Baz Luhrmann’s makes big movies, even when the source material isn’t. He makes period pieces that belie the normal idea of what a period piece is, bringing contemporary elements to each setting. And the music for his movies follow a similar formula. Music is always inherent to the story line, to character development, to the sense of pathos of the picture. This is a pattern Luhrmann has followed going back to his first movie “Strictly Ballroom, “ through critical favorites like “Romeo + Juliet” and his tour de force “Moulin Rouge”. So when word came down that Luhrmann would bring his approach to a reboot of The Great Gatsby, it seemed to make sense.
“100$ Bill”, a track peppered with dialogue from the movie, staccato gun-shot beats and Hova’s timely rhymes.
Of the high profile contributors, Jay Z (who helped produce the movie as well as the soundtrack) gets top billing with “100$ Bill”, a track peppered with dialogue from the movie, staccato gun-shot beats and Hova’s timely rhymes. Florence Welch brings her never-subtle sonic assault (this is actually a compliment) with a song written to scene. Jack White’s cover of U2’s “Love Is Blindness” is raw and blistered, emotionally scarred and naked. All of which is a good thing. Lana Del Rey’s torch song for the heroine vibe fits right in. Beyonce and Andre 3000 update Amy Winehouse’s “Back To Black.” And will.i.am manages to take “The Charleston” places you really never expected.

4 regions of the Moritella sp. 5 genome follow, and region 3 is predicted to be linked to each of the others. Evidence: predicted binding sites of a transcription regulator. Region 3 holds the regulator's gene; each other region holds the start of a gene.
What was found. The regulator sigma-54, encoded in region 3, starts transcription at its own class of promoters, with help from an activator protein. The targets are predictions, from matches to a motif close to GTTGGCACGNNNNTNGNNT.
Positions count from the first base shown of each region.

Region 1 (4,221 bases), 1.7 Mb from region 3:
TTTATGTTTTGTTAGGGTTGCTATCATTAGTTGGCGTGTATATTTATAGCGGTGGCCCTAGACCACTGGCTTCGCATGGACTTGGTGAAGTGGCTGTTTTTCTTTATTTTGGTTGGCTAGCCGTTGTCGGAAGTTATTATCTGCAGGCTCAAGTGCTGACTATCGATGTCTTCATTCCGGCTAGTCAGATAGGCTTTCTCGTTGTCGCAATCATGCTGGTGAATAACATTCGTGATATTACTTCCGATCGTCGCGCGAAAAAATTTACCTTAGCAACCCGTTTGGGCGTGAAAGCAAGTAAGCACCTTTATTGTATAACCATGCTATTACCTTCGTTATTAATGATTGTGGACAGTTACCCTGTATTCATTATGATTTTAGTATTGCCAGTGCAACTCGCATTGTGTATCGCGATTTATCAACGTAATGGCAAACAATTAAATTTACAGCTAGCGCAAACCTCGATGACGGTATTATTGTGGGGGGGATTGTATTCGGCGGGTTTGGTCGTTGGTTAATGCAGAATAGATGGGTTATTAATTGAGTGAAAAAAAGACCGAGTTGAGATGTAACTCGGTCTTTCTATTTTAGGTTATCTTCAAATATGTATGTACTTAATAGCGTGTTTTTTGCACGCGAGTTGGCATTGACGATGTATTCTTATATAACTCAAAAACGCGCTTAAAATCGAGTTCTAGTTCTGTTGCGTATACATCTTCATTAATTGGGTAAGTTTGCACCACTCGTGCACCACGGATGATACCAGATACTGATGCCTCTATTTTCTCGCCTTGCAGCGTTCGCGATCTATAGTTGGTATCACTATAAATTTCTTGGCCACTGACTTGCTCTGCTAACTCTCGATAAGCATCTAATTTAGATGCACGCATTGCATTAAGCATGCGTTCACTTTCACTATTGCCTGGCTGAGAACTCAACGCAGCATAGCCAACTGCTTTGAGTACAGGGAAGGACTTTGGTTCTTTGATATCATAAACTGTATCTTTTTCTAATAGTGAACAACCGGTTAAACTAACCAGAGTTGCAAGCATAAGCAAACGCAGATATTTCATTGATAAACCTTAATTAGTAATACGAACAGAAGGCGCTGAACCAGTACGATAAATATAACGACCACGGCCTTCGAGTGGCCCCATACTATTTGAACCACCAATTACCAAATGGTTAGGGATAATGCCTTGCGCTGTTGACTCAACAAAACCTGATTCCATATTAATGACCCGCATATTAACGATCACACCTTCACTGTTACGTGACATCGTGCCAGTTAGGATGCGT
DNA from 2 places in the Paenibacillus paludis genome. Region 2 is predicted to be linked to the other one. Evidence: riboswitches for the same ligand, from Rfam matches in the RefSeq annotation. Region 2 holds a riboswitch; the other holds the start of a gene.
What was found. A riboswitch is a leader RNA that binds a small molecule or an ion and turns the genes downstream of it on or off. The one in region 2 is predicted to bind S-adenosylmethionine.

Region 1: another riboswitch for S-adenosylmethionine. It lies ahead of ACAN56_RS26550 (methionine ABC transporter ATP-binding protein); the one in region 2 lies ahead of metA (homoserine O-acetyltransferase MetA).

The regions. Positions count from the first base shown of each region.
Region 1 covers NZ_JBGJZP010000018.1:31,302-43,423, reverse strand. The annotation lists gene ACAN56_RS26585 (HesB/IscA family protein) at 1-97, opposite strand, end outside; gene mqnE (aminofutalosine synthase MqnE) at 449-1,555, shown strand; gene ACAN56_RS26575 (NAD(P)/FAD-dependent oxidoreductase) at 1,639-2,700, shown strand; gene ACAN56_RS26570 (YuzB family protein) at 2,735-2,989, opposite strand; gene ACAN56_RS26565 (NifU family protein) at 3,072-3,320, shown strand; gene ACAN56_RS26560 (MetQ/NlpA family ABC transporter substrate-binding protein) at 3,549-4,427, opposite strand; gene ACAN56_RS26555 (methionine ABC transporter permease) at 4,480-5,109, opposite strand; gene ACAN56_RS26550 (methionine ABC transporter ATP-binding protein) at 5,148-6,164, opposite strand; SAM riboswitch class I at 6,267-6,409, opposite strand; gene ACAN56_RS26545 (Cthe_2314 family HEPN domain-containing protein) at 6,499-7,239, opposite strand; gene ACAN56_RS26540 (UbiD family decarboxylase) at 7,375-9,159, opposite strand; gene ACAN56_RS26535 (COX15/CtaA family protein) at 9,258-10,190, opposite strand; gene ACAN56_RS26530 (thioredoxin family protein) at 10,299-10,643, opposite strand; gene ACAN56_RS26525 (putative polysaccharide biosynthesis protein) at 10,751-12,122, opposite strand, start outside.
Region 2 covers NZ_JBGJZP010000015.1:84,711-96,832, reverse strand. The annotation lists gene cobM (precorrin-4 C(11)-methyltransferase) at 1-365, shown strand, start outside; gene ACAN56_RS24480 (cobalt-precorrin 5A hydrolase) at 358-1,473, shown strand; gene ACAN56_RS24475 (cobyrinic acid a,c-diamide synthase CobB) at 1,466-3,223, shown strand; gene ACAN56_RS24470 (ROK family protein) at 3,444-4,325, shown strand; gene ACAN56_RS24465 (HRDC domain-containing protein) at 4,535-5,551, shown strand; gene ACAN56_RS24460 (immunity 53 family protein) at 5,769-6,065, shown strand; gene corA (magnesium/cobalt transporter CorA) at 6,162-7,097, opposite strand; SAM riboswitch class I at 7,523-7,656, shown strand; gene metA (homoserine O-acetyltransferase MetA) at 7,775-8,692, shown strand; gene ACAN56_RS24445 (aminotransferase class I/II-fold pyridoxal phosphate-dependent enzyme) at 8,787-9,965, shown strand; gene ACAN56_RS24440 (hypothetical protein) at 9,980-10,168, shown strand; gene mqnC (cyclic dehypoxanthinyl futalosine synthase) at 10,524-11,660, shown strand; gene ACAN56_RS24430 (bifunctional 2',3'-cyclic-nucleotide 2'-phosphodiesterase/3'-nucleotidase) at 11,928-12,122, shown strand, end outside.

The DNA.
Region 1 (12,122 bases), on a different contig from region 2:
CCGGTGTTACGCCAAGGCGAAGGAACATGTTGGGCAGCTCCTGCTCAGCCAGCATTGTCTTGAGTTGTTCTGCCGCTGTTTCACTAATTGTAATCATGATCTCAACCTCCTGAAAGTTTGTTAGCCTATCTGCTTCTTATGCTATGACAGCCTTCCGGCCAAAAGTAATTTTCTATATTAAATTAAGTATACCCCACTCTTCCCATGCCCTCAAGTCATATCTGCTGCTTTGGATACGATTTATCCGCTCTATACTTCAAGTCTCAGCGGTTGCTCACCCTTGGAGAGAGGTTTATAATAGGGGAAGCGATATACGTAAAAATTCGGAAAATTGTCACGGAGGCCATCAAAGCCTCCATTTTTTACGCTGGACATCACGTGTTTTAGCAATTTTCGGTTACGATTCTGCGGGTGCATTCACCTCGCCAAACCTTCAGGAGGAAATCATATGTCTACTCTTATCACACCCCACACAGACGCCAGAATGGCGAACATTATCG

What works? Bryan Ferry highlights his recent Jazz Age combo with an update of the Roxy Music classic “Love Is The Drug.” And with an assist from Emeli Sande, transforms Beyonce and Jay Z’s “Crazy In Love” into a perfect flapper favorite. Fergie has fun with Q Tip and GoonsRock on the surprising “A Little Party Never Killed Nobody (All We Got).” And Sia turns in another emotional performance with “Kill and Run.”
Sampler of the soundrack + movie stills via Interscope Geffen A&M
Less successful are those songs that, lacking the obvious sonic connections to the film, come off as filler. These are admittedly few. Having said that, I haven’t seen the picture yet and Luhrmann can easily bring an emotional connection to a song through its use in a scene. So, yeah.
The Great Gatsby is one of those soundtracks that will have a life outside the movie. From cocktail party playlists and spring get togethers, there is much here that will connect with friends, casual music fans and those who keep up with the latest artists and genres.
Tim Johnstone is a former Virgin Records Label Rep and current award winning Program Director and on-air host at KRVB, which was awarded the FMQB AAA station of the year markets 50+. He also writes a blog that’s a collection of the absolute best the internet has to offer. It’s a must read, and you can check it out here.